You've said a few times he was tired - you recognise that he wasn't in a fit state to deal with this situation - yet you are still expecting perfect behaviour. Why?

Send him to bed and talk about it in the morning. Getting into a lather over things like this is so utterly pointless.

EnjoyVampirebloodResponsibly Sat 10-Nov-12 20:18:37

A tired 4 yo left unsupervised. Hmm. Can't imagine how that wasn't going to go tits up.

Are you really that annoyed with him, or yourself?

Belting the other kid v not gd, but again tired and utterly overexcited, you can surely see how it got to that point.

I think taking the toys away and having to demonstrate good behaviour was a fine approach. Cancelling Christmas, definitely OTT.

hugoagogo Sat 10-Nov-12 20:18:43

He is 4-has he recently started school then?

If I remember correctly (and my ds is 14) the first few months of school boys revert to 2 year olds at home and push a lot of boundaries.

If you expect children's behaviour to improve in a linear fashion, you will be in for a shock.

Punishing him weeks and weeks after the event is pointless and cruel.


formallyknownasloveydarling Sat 10-Nov-12 20:19:40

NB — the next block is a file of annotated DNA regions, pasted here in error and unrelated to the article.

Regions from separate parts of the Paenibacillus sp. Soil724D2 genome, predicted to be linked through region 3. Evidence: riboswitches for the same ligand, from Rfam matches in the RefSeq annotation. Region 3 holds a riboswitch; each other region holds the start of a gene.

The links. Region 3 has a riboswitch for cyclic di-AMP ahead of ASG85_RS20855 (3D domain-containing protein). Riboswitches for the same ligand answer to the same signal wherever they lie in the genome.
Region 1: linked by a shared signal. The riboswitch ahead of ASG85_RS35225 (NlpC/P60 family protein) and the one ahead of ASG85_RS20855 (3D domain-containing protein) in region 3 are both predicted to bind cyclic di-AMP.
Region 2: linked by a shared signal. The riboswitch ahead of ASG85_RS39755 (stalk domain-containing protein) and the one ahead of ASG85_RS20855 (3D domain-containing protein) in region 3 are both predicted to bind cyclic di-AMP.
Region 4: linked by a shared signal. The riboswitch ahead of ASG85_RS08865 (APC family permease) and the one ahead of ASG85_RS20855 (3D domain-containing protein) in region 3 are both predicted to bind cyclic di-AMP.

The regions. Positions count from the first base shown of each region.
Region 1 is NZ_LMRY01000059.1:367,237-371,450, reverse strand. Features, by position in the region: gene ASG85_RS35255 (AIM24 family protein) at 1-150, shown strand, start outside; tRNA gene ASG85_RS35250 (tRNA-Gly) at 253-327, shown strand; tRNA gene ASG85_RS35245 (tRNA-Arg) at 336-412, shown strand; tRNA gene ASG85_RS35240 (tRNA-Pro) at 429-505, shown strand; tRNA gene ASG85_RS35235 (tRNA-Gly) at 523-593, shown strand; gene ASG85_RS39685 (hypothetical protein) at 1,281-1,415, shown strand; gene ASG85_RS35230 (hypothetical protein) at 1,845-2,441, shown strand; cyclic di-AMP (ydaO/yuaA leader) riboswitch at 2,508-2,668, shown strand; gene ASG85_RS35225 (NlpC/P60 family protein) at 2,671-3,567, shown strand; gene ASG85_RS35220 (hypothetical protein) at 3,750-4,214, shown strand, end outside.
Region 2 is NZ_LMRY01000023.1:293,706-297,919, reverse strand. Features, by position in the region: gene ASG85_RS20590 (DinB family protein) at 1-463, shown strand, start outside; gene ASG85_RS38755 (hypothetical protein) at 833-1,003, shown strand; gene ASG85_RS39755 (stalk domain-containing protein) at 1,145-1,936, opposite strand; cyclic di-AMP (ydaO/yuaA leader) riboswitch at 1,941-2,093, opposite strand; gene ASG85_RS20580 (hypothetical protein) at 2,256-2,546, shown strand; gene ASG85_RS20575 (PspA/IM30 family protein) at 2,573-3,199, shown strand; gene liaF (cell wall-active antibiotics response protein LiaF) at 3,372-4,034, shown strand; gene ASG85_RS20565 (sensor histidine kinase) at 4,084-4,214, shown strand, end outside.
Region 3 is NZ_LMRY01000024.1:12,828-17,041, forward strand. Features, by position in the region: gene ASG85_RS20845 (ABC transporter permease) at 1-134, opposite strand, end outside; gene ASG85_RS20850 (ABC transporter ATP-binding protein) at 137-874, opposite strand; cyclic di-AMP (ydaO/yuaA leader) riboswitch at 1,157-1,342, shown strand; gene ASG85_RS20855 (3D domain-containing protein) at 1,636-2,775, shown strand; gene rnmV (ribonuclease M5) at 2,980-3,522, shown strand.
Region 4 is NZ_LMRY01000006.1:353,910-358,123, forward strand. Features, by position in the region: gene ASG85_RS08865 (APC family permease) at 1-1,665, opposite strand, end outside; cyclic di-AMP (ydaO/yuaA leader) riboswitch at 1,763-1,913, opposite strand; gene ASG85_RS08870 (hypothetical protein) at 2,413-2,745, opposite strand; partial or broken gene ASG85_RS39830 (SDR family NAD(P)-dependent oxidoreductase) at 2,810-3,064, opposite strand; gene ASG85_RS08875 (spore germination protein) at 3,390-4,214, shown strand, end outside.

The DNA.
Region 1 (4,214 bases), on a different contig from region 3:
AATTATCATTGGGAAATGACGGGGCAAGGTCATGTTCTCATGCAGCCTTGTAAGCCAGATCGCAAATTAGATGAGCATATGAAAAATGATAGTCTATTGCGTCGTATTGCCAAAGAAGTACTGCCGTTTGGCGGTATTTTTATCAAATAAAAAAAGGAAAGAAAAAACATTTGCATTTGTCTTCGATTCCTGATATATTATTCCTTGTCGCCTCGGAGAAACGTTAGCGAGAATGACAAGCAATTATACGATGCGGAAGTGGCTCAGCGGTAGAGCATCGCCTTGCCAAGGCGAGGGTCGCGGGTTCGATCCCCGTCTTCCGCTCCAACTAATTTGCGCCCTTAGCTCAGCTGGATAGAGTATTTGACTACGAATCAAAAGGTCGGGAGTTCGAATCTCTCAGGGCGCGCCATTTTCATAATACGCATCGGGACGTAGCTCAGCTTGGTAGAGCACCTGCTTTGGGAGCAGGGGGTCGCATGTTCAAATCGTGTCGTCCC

Thanks to those of you who have provided constructive replies rather than personal criticism.

Just to make it clear: I did not threaten him with cancelling Christmas. I don't threaten my children. Not do I give a shit over smashed up Lego. I mean a play mobile castle with lots of little walls and a pirate ship - basically they pulled it all apart. It is not really designed for this so please don't tell me it is.

LadyMargolotta Sat 10-Nov-12 20:20:33

Of course he is not going to tidy up now. He is exhausted and probably very upset by the whole thing.

You have already said that the punching was due to him being overexcited and tidy - you were really not in control of the situation.

You should have stopped the playdate a lot earlier before it got to the stage when a little boy got hurt.

Smashing up a playmobil ship and castle is normal behaviour for two unattended four year old boys. It is naughty behaviour of course, and I am not excusing it totally, but it does not mean that you should overreact.